Tag Archives: God

The Exact Imprint of God’s Nature – Hebrews 1:3

He is the radiance of the glory of God and the exact imprint of his nature, and he upholds the universe by the word of his power (Hebrews 1:3).

Jesus is described here in the ESV translation as having the “exact imprint” of God’s nature. Other translation render this as the “exact representation” (NASB) or “express image” (KJV), but the idea is the same. Now, this book of Hebrews was written to, well naturally, Hebrew people. That is, people who had come from an Old Testament Jewish background. And how does Old Testament define the nature of God?

  • Eternal – “Before the mountains were brought forth, or ever you had formed the earth and the world, from everlasting to everlasting you are God” (Psalm 90:2).
  • All Powerful – “Ah, Lord GOD! It is you who have made the heavens and the earth by your great power and by your outstretched arm! Nothing is too hard for you” (Jeremiah 32:17).
  • All Knowing – “Great is our Lord, and abundant in power; his understanding is beyond measure” (Psalm 147:5).
  • Omnipresent – “Can a man hide himself in secret places so that I cannot see him? declares the LORD. Do I not fill heaven and earth? declares the LORD” (Jeremiah 23:24).
  • Unchanging – “For I the LORD do not change” (Malachi 3:6).

wax_sealThis is only a partial list of the characteristics of God’s nature. If you omit any of these characteristics, you have grossly neglected describing the one true God of the universe. And if Jesus did not possess any of these attributes, then he would in no way be the “exact representation” of his nature as described in Hebrews chapter 1. But Jesus did possess all those characteristics and all the others I did not list, because he was truly God in flesh. And this was to fulfill what had been foretold by God through the prophet Isaiah long before Jesus’ birth:

For to us a child is born, to us a son is given; and the government shall be upon his shoulder, and his name shall be called Wonderful Counselor, Mighty God, Everlasting Father, Prince of Peace (Isaiah 9:6).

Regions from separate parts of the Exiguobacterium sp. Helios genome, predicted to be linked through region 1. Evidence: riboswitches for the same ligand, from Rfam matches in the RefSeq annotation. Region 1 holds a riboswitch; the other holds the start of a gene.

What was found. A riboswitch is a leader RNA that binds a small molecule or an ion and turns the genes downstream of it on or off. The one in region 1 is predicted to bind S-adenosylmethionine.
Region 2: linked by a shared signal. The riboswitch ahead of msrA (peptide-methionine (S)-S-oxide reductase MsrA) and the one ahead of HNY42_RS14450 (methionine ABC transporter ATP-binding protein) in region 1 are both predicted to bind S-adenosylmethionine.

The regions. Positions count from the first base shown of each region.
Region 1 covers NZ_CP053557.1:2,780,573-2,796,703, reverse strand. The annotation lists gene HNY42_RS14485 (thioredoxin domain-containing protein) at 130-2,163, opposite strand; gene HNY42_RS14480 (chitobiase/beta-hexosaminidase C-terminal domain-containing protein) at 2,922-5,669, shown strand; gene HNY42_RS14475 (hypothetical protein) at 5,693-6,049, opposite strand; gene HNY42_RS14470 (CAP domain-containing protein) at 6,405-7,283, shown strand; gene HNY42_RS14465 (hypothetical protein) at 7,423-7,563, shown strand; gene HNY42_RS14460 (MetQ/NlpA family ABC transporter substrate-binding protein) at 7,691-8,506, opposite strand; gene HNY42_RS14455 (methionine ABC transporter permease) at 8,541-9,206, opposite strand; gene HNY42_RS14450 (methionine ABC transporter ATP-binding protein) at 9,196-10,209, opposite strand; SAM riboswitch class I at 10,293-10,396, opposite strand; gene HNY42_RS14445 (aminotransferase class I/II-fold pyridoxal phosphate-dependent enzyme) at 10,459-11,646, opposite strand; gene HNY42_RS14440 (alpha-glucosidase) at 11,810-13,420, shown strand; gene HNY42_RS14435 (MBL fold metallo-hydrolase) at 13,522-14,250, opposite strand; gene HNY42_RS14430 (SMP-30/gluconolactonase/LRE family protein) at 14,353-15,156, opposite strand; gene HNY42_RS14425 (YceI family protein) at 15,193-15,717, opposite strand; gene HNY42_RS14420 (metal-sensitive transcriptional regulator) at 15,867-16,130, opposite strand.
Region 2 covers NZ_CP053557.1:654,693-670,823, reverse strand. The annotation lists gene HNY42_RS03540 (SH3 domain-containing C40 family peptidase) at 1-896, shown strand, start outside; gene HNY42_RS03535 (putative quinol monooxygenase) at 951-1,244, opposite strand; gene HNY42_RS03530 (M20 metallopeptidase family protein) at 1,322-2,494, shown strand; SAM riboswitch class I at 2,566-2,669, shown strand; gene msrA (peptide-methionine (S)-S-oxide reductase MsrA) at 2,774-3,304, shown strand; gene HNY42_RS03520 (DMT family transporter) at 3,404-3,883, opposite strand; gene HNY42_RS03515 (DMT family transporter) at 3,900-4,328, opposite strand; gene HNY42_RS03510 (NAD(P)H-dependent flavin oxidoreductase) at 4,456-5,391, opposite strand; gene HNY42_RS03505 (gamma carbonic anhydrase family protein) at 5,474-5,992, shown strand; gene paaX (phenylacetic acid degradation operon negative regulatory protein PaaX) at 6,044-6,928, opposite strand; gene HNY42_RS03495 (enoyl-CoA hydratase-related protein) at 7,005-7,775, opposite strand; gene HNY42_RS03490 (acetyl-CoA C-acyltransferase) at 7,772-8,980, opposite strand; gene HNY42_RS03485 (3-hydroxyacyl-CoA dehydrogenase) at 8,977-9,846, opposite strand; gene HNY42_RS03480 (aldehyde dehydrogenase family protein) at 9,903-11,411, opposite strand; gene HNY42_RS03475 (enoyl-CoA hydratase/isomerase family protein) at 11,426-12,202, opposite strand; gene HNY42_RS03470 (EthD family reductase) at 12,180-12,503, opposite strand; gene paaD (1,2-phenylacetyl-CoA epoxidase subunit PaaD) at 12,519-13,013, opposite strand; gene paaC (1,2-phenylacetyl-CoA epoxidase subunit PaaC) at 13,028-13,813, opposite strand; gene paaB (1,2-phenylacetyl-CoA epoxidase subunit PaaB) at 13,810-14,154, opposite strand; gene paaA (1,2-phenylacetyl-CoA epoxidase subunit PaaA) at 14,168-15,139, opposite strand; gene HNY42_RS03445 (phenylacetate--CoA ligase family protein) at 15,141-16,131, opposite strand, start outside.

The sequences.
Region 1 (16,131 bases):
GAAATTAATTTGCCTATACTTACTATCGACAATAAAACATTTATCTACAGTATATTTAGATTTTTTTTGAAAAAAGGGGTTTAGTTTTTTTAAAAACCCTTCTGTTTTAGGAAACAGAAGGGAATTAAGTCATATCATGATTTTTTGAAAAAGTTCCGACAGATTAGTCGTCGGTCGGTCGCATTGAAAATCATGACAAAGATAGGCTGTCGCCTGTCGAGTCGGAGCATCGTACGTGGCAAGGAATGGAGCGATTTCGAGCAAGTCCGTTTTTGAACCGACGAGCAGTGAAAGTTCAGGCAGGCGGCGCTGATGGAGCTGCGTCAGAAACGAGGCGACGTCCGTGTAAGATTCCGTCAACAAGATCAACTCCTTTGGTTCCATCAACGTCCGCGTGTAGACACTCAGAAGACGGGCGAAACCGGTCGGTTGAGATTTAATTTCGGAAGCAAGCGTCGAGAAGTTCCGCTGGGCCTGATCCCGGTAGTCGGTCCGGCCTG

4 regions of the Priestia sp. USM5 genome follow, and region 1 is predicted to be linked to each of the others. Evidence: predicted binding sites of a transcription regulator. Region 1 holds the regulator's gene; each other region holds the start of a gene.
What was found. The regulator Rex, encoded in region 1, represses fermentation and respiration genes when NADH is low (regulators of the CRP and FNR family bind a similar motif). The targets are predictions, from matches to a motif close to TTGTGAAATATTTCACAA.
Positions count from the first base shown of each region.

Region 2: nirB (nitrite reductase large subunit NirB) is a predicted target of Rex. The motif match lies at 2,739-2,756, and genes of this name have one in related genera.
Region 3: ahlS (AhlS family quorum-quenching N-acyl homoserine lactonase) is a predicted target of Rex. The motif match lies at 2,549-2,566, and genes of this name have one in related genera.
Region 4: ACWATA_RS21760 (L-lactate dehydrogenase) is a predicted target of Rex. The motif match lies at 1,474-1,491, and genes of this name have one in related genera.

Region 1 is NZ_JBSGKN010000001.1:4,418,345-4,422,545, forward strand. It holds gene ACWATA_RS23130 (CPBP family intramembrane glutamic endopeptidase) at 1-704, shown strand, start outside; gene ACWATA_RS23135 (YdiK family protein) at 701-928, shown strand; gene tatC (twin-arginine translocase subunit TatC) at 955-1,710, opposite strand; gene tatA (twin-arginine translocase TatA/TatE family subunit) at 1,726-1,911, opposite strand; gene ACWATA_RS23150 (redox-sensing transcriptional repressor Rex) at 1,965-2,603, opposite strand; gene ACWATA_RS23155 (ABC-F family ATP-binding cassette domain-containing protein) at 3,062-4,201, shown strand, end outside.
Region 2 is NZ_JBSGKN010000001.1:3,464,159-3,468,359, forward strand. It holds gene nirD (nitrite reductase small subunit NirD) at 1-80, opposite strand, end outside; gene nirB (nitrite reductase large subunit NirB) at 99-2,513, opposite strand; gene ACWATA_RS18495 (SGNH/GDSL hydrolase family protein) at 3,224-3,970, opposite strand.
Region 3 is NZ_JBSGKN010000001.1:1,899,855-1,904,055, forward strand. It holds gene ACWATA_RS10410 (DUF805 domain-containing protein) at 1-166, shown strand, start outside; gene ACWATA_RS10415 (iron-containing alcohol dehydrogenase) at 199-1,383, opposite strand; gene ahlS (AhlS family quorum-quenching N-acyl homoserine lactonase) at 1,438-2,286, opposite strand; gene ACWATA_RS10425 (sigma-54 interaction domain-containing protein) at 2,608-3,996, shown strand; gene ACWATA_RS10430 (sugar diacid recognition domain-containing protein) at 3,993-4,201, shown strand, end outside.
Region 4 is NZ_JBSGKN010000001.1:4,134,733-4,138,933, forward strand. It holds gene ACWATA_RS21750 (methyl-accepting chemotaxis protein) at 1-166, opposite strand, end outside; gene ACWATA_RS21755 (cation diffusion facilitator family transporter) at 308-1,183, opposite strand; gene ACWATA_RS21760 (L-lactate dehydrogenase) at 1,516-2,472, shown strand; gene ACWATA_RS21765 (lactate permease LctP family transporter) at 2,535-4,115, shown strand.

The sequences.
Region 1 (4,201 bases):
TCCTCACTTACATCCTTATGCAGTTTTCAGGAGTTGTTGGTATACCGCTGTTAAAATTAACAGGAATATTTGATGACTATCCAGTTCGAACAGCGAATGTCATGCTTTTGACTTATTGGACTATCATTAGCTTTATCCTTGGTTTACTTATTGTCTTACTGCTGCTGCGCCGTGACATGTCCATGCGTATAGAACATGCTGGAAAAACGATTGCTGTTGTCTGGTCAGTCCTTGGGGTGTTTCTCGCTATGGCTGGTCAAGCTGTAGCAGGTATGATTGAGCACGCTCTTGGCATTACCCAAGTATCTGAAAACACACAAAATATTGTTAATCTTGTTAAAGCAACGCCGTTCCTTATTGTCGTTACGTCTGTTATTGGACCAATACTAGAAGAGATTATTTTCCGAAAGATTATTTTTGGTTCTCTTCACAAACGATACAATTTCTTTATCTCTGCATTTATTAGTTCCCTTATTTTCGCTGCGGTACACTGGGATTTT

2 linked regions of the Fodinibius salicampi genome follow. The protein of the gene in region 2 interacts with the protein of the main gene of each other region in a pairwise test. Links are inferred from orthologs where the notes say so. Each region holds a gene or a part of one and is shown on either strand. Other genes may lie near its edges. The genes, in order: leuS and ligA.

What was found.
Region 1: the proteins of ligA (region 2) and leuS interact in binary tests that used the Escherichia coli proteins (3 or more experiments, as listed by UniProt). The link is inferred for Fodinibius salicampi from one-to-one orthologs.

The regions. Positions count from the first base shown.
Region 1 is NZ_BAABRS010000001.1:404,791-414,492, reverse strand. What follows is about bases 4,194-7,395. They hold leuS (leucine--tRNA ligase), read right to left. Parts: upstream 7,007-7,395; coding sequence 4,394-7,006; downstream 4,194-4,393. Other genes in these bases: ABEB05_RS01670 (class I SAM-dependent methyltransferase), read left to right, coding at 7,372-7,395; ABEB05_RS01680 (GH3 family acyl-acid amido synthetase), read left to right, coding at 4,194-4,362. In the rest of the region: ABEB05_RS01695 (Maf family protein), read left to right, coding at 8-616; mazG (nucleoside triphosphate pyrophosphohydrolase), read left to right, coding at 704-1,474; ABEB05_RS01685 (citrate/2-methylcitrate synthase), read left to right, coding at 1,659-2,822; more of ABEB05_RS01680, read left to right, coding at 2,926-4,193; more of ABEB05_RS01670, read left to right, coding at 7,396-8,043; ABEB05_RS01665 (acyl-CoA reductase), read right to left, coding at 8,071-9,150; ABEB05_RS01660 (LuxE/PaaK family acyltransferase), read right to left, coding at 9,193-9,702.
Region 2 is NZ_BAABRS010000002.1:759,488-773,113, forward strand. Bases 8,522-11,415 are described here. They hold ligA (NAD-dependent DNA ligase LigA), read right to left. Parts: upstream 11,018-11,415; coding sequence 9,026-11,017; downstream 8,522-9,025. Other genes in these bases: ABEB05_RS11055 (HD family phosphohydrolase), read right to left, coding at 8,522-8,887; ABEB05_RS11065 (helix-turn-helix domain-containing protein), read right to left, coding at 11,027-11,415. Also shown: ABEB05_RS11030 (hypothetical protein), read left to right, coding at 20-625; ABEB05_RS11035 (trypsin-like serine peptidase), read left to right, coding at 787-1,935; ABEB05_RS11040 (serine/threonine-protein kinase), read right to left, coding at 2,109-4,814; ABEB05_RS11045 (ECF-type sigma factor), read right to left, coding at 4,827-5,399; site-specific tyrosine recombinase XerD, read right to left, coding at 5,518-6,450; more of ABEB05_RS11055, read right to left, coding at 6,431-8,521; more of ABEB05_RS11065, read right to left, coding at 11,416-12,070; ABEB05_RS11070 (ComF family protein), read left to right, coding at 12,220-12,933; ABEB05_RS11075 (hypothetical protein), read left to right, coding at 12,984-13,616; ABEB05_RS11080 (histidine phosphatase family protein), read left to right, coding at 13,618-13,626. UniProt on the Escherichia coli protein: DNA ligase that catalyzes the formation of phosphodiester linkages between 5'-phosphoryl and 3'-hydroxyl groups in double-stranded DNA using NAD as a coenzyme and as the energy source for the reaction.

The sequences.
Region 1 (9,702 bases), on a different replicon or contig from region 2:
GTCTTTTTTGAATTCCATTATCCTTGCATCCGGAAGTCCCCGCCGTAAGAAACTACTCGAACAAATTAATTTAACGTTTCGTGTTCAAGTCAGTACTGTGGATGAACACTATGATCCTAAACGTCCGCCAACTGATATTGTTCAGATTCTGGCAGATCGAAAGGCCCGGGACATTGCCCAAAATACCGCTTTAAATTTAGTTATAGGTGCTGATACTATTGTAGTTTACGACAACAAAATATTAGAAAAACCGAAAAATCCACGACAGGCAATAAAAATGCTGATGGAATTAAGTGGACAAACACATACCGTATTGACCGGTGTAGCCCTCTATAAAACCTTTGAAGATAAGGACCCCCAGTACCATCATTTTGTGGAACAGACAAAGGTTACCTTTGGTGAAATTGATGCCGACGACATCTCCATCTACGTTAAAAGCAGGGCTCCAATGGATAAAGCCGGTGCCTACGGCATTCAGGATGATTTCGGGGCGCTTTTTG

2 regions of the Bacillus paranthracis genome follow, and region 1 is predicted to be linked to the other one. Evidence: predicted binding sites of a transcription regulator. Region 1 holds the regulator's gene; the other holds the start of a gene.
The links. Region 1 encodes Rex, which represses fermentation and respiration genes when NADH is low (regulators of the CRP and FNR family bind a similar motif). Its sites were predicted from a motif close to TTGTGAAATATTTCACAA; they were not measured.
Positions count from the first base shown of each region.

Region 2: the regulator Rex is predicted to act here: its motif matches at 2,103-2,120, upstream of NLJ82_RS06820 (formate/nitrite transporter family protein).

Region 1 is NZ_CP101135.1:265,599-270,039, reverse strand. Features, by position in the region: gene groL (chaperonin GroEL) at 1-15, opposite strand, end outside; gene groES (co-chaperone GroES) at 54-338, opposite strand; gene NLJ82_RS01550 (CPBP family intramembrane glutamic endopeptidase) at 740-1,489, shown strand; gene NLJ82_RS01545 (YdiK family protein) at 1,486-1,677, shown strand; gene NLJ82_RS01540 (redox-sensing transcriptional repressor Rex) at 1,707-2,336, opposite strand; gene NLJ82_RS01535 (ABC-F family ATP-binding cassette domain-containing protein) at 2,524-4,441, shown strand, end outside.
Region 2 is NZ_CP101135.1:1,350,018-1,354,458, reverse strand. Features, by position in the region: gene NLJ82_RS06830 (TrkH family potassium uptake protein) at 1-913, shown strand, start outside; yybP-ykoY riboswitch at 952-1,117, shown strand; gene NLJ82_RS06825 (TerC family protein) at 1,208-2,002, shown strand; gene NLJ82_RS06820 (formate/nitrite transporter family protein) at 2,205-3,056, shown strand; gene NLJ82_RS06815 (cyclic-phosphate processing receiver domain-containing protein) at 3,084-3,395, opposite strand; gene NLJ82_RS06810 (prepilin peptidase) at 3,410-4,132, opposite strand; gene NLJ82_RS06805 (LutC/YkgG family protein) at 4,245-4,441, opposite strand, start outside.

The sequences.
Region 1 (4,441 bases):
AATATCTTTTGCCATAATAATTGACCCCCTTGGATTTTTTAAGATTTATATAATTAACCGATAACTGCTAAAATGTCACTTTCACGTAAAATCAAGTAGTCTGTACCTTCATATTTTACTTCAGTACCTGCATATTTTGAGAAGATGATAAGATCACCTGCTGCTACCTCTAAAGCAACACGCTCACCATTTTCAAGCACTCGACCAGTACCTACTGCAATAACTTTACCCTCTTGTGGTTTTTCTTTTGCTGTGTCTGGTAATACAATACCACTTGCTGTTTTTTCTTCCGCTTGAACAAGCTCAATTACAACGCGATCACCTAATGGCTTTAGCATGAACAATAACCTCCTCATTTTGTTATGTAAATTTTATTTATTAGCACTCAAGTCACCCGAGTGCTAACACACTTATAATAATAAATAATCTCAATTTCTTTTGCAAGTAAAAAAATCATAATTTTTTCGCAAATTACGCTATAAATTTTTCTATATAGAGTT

The Mighty God came down in the form of a child to save his people from their sins.


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At the right hand of God – Acts 7:55-56

Just before being stoned to death for preaching the Gospel, Stephen had a vision of Jesus in his glory:

But he, full of the Holy Spirit, gazed into heaven and saw the glory of God, and Jesus standing at the right hand of God. And he said, “Behold, I see the heavens opened, and the Son of Man standing at the right hand of God (Acts 7:55-56).

The book of Hebrews likewise uses similar terminology to describe Jesus at the right hand of God:

After making purification for sins, he [Jesus] sat down at the right hand of the Majesty on high (Hebrews 1:3).

Many groups use these verses to argue that God the Father must have a physical body like people because Jesus is said to be at his “right hand”. This is often thrown out like some kind of trump card as if, by itself, it proves the Father has a body of flesh and bones. If we used that same type of simplistic analysis, we would learn some other remarkable things about the physical characteristics of God. For example, that right hand is incredibly large; large enough to hold seven stars:

To the angel of the church in Ephesus write: ‘The words of him who holds the seven stars in his right hand (Revelation 2:1)

And we would learn that God has wings:

How precious is your steadfast love, O God! The children of mankind take refuge in the shadow of your wings (Psalm 36:7).

And those wings have feathers (pinions):

He will cover you with his pinions, and under his wings you will find refuge (Psalm 91:4).

His nostrils send out smoke, and fire comes from his mouth:

Smoke went up from his nostrils, and devouring fire from his mouth (Psalm 18:8).

And he can fly on the backs of the angelic beings:

He rode on a cherub and flew (Psalm 18:10).

As you might expect, these groups do not believe God has giant hands, or feathers, or smoke-filled nostrils. Just as these images are figurative, the term “right hand” is also figurative. It describes Jesus’ position of highest honor, his authority,  and his glory. This understanding of “right hand” makes all the more sense when you examine Jesus’ use of the phrase:

And Jesus said, “I am, and you will see the Son of Man seated at the right hand of Power, and coming with the clouds of heaven” (Mark 14:62).

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My 4-year old teacher – Jonah 2:5-6